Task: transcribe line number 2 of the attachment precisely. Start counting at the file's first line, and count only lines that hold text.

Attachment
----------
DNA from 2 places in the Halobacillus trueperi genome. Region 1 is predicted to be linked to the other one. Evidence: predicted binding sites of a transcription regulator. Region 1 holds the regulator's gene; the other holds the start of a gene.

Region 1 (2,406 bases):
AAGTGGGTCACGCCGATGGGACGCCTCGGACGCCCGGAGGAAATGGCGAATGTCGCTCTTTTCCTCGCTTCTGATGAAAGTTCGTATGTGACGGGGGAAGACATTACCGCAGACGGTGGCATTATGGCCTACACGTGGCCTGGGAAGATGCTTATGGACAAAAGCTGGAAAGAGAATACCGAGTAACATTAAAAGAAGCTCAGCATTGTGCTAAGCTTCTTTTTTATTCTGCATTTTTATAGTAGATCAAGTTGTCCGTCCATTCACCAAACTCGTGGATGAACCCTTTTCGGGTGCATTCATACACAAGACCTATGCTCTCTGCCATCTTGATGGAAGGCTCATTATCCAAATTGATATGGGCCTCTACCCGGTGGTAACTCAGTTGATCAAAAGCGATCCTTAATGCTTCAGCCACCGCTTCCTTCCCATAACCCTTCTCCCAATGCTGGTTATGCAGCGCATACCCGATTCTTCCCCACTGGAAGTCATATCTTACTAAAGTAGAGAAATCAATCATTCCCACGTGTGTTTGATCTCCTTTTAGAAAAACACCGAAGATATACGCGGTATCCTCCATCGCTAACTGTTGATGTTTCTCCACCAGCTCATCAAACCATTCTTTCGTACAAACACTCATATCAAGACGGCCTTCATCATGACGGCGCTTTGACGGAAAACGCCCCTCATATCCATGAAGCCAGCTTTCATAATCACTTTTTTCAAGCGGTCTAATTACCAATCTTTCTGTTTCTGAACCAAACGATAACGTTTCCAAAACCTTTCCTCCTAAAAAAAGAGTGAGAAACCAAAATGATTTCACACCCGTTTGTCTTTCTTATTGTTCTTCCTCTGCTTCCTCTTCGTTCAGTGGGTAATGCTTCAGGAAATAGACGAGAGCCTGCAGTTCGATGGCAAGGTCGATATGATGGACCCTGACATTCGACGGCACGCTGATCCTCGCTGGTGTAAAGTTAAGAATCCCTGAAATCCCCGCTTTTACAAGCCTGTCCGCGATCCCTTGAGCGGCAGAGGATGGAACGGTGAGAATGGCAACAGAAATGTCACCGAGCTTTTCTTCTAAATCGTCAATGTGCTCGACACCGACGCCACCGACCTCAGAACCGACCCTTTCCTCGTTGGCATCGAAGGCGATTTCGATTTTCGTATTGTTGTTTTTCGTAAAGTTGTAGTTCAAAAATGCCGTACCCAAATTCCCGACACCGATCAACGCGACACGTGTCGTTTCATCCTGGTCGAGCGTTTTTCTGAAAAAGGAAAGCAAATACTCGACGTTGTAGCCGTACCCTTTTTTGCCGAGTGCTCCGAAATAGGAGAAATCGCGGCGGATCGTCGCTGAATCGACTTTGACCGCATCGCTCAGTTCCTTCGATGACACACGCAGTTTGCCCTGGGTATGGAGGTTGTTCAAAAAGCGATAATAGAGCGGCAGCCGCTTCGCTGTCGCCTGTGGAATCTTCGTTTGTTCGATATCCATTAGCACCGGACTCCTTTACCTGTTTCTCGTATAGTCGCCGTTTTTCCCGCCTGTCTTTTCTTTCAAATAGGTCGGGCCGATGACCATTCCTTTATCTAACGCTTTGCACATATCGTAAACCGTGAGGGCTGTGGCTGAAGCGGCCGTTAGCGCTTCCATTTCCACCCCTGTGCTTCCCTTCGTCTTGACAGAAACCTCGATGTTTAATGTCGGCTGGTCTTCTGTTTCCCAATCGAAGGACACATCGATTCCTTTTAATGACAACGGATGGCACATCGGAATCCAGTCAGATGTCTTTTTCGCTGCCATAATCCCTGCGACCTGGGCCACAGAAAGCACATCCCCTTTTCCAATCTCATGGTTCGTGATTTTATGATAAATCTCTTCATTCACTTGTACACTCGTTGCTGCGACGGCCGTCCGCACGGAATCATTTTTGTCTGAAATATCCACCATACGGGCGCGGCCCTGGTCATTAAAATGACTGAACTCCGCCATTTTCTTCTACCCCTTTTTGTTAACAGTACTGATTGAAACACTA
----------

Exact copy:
Region 1 (2,406 bases):